(HealthDay)—Oral pazopanib is well tolerated and improves mean best-corrected visual acuity, central retinal lesion thickness, and central retinal thickness at day 29 in a small, per-protocol, non-rescued population of patients with age-related macular degeneration (AMD), according to a study published online Oct. 10 in JAMA Ophthalmology.
Megan M. McLaughlin, from GlaxoSmithKline in King of Prussia, Pa., and colleagues conducted a 14-day, placebo-controlled, dose-rising study in 72 healthy participants (oral pazopanib tablets, 5 to 30 mg daily) and a 28-day phase 2a open-label study in 15 patients with subfoveal choroidal neovascularization secondary to AMD (15 mg daily).
The researchers found that oral pazopanib was well tolerated by all. Rescue therapy before day 29 was received by six of the 15 patients, all of whom had the CFH Y402H CC "high-risk" genotype for AMD. The other nine patients completed the study without rescue with improvements from baseline in best-corrected visual acuity, central retinal lesion thickness, and central retinal thickness. The association between the CFH Y402H T allele ("low risk" for AMD) trended toward improvement.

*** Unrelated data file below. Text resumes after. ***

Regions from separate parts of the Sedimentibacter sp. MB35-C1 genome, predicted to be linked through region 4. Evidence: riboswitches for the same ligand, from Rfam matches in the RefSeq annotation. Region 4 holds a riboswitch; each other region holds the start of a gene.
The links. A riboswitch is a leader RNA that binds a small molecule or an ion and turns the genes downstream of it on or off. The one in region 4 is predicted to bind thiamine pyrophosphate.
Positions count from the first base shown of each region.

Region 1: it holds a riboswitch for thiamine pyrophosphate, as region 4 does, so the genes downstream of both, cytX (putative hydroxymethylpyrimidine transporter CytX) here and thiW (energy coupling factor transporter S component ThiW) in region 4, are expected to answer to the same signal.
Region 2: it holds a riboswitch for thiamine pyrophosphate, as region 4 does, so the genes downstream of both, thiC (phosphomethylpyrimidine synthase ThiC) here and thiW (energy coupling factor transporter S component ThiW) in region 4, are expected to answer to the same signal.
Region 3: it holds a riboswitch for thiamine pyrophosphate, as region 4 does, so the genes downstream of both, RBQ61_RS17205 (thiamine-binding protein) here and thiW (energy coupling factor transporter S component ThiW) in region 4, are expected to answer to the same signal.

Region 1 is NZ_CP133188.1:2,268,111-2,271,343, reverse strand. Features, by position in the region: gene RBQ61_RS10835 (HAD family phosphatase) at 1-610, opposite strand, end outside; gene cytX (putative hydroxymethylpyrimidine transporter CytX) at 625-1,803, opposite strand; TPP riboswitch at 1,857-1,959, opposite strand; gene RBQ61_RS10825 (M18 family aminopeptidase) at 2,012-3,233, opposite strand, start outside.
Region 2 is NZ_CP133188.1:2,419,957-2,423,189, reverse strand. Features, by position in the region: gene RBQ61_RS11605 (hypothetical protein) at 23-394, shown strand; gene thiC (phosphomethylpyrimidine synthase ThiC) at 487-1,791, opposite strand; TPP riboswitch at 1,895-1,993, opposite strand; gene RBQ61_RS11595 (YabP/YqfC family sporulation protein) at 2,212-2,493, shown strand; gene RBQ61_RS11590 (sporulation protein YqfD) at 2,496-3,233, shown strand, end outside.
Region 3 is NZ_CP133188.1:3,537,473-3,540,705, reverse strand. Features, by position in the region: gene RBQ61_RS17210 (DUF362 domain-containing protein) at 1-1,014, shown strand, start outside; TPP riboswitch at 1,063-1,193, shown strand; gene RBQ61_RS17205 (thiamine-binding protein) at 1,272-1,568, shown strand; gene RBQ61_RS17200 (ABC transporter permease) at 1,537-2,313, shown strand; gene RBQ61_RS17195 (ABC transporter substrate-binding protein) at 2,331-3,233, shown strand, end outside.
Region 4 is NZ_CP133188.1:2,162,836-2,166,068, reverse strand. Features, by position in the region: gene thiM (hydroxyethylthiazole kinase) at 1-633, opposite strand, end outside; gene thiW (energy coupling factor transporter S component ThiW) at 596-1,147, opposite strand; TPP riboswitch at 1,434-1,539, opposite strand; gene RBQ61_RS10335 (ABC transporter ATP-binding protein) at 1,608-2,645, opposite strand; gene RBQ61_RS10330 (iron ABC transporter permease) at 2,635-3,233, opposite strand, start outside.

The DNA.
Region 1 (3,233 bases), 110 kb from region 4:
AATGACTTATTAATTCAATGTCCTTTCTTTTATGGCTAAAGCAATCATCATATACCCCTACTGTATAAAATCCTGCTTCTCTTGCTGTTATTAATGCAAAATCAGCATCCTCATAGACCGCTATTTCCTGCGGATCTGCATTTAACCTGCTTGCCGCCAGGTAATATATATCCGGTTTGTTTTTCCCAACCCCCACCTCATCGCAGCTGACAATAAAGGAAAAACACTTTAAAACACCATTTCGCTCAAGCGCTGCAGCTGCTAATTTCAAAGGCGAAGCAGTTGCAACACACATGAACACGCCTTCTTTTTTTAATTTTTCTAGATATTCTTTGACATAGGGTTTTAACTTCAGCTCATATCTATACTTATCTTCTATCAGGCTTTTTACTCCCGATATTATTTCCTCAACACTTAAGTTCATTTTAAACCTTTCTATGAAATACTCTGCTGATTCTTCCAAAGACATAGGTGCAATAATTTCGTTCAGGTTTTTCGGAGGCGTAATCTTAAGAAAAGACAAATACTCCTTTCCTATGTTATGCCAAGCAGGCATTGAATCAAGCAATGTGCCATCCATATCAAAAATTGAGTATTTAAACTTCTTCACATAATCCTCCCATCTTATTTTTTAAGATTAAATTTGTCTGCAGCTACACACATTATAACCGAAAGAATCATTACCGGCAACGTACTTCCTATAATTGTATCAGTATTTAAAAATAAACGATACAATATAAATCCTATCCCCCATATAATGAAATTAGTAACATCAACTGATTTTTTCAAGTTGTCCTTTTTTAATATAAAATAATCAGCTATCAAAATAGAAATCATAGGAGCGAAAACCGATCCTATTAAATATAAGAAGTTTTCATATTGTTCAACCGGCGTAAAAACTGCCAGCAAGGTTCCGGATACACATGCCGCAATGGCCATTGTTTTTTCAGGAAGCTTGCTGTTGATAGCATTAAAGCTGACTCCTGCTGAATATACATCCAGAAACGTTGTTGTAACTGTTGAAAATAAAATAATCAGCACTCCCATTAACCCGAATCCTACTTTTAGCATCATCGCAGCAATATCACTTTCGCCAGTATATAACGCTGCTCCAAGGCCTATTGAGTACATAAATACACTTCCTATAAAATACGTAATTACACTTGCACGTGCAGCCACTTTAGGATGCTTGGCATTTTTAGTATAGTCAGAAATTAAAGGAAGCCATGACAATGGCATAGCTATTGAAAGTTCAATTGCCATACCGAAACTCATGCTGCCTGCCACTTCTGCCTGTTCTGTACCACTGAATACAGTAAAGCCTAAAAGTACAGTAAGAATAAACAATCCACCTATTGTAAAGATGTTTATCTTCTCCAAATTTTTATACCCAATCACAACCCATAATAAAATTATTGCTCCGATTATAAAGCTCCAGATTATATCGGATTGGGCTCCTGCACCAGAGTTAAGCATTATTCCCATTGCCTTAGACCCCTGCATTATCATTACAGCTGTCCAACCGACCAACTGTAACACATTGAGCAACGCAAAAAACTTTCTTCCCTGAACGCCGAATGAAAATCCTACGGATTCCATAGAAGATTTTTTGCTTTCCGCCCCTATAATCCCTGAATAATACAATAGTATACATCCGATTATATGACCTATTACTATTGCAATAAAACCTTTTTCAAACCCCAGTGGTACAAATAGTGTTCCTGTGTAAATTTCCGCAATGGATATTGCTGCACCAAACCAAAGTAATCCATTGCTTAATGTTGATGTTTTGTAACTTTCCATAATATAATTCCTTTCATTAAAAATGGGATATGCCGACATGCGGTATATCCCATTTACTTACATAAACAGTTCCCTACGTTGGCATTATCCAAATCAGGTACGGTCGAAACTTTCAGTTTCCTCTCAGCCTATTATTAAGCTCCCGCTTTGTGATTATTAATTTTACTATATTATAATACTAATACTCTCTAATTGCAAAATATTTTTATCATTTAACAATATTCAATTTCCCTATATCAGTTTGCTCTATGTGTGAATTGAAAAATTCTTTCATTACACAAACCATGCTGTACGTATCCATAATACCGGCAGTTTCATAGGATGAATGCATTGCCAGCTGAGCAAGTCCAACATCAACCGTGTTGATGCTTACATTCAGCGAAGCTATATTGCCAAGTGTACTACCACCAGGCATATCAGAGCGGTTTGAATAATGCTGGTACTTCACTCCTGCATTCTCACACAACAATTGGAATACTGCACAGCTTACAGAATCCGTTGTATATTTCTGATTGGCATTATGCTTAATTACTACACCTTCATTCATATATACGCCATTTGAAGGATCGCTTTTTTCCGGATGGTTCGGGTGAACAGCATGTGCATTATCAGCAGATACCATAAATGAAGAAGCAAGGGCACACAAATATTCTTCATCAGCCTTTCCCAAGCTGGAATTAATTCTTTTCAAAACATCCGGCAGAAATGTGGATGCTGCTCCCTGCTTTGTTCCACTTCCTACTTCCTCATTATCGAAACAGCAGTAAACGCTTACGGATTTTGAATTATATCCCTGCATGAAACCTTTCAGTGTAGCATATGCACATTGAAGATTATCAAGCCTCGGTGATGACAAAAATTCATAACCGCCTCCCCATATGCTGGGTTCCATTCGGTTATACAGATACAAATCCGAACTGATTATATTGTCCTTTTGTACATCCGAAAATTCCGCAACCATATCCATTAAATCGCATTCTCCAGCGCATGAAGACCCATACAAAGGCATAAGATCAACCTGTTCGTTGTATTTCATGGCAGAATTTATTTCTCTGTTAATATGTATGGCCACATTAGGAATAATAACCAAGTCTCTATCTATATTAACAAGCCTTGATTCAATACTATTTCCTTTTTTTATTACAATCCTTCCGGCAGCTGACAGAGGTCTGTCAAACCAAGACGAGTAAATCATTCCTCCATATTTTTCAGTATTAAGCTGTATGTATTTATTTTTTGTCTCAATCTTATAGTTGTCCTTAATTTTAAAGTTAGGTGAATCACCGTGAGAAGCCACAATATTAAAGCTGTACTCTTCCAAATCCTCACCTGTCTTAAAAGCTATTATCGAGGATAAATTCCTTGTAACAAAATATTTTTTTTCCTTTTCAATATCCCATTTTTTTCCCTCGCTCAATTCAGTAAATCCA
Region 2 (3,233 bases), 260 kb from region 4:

"It is postulated that CFH Y402H genotype may help predict which patients respond to pazopanib," the authors write.
Several authors disclosed financial ties to GlaxoSmithKline, which manufactures pazopanib and funded the study.
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